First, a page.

It was also at L.B.J. that I published my first article.  In the winter 1998 of Texas Classics in Action, the journal of the Texas Classical Association, there appeared my piece, "Clodius vs. Cicero:  The Trial of the Century That Never Took Place."  It detailed our Latin III project in which students dressed in Roman garb went to a courtroom at the Travis County Courthouse and enacted the trial of Cicero that should have taken place in 58 B.C., but did not because Cicero fled the country.  As I will discuss in the next post, academic publication has played a huge role in my life, and I remember Ginny Lindzey with gratitude for asking me to write what would be my first professional article.

In the spring of 1998, I was honored as the Texas Foreign Language Association Latin Teacher of the Year and shared the honor of L.B.J. Teacher of the Year with Don Haynes, who is still the band director there.  It was also at that time that my wife and I made the decision to return to our home state of Indiana.  I well remember driving around downtown Austin as tears streamed down my face.  We had made wonderful friends and loved the weather, the food, and the incredible spirit of Texas.  My extraordinary students took us out for a farewell dinner at The Salt Lick, a legendary BBQ restaurant near Austin.  A sign over the door asked patrons to limit their dining time to 2 1/2 hours, and our waitress kept bringing plate after plate of brisket, sausage, and ribs to our kind of place!

The next stage in the Latin journey would take us to Indiana, but I shall never forget our spectacular days in Texas.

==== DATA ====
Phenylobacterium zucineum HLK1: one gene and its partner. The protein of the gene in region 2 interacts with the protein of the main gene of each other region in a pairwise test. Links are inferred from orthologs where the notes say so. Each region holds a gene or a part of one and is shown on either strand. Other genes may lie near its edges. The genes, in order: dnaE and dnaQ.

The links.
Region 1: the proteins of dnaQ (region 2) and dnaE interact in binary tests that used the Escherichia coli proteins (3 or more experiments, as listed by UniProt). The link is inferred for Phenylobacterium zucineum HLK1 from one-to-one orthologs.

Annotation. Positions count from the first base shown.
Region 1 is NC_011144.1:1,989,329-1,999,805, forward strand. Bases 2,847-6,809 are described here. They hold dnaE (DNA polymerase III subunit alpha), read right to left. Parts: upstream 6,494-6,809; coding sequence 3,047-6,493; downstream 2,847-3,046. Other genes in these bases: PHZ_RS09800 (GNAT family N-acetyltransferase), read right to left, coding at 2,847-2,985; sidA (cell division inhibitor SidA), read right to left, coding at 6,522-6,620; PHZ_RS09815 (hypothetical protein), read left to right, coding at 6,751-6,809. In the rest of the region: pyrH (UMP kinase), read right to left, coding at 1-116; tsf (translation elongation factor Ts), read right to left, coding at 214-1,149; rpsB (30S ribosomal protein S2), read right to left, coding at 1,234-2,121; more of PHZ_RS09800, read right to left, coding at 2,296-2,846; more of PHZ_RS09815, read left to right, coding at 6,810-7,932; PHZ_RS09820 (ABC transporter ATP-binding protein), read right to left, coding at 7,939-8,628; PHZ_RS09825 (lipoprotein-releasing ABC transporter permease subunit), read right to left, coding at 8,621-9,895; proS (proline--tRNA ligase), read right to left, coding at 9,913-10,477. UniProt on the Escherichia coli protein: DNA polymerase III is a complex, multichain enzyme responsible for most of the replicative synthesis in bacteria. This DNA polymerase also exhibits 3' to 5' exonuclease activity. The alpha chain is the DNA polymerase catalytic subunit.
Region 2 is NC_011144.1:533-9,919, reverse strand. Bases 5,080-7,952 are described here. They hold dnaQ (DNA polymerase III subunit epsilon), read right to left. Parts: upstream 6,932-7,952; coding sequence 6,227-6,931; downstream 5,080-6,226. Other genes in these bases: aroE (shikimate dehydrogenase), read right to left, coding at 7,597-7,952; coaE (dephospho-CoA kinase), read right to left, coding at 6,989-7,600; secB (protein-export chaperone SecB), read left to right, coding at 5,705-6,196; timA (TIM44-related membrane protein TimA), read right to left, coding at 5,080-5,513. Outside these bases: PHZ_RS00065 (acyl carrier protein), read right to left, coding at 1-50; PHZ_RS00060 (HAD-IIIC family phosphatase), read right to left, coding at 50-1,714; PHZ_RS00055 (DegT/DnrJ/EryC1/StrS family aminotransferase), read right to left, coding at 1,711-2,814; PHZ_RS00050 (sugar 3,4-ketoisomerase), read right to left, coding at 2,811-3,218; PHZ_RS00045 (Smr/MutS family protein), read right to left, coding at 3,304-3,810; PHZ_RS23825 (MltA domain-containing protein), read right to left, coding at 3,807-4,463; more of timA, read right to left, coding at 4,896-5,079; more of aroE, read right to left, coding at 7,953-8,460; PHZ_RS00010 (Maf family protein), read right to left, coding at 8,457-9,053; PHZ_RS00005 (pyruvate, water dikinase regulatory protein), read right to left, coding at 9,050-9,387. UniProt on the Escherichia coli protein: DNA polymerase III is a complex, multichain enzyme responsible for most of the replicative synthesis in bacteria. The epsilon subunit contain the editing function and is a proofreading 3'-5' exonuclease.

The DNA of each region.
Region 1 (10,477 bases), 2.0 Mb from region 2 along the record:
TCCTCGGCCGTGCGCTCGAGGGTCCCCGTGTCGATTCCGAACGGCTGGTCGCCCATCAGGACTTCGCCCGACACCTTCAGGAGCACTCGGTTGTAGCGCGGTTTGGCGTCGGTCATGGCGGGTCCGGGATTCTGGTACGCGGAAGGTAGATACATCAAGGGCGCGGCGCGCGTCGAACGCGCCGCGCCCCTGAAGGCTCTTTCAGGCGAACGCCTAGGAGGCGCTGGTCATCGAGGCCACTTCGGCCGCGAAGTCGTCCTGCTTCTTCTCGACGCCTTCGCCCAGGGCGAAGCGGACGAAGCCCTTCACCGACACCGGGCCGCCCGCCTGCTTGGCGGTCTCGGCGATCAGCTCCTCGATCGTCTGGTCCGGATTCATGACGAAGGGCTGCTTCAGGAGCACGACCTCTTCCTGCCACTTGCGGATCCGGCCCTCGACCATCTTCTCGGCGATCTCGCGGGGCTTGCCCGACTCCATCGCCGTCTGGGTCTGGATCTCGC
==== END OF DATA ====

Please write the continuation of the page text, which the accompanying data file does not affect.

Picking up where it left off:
Wednesday, March 14, 2012

Forging a Centurion, Part VI

The last post in this series saw my wife and me preparing to move to Austin, Texas where I would attend graduate school at The University of Texas.  Having grown up in the Midwest, I was in for a bit of a culture shock that started even as we drove across the Texas state line.  The sky suddenly seemed big, huge, expansive beyond belief.  In fact, the massive, blue vault of heaven remains one of my favorite memories about the state we quickly came to love.  Along with the size of the sky were the outlandish proportions of just about everything else, including hospitality.  Some of the finest people you will ever meet live in Texas, and I still admire the genteel quality of life that sees even grown adults saying "sir" and "ma'am" to their elders.  And did I mention barbecue?  Ah, but that is for another post.

At UT I had wonderful professors, such as Bill Nethercut for Medieval Latin, Douglass Parker for New Testament Greek, Andrew Riggsby for Cicero, M. Gwyn Morgan for Tacitus, Peter Green for Greek history, Michael Gagarin and Paul Woodruff for a seminar on the Sophists, Paula Perlman for Herodotus, Tim Moore for Latin Literature, and Gareth Morgan for Latin teaching methods.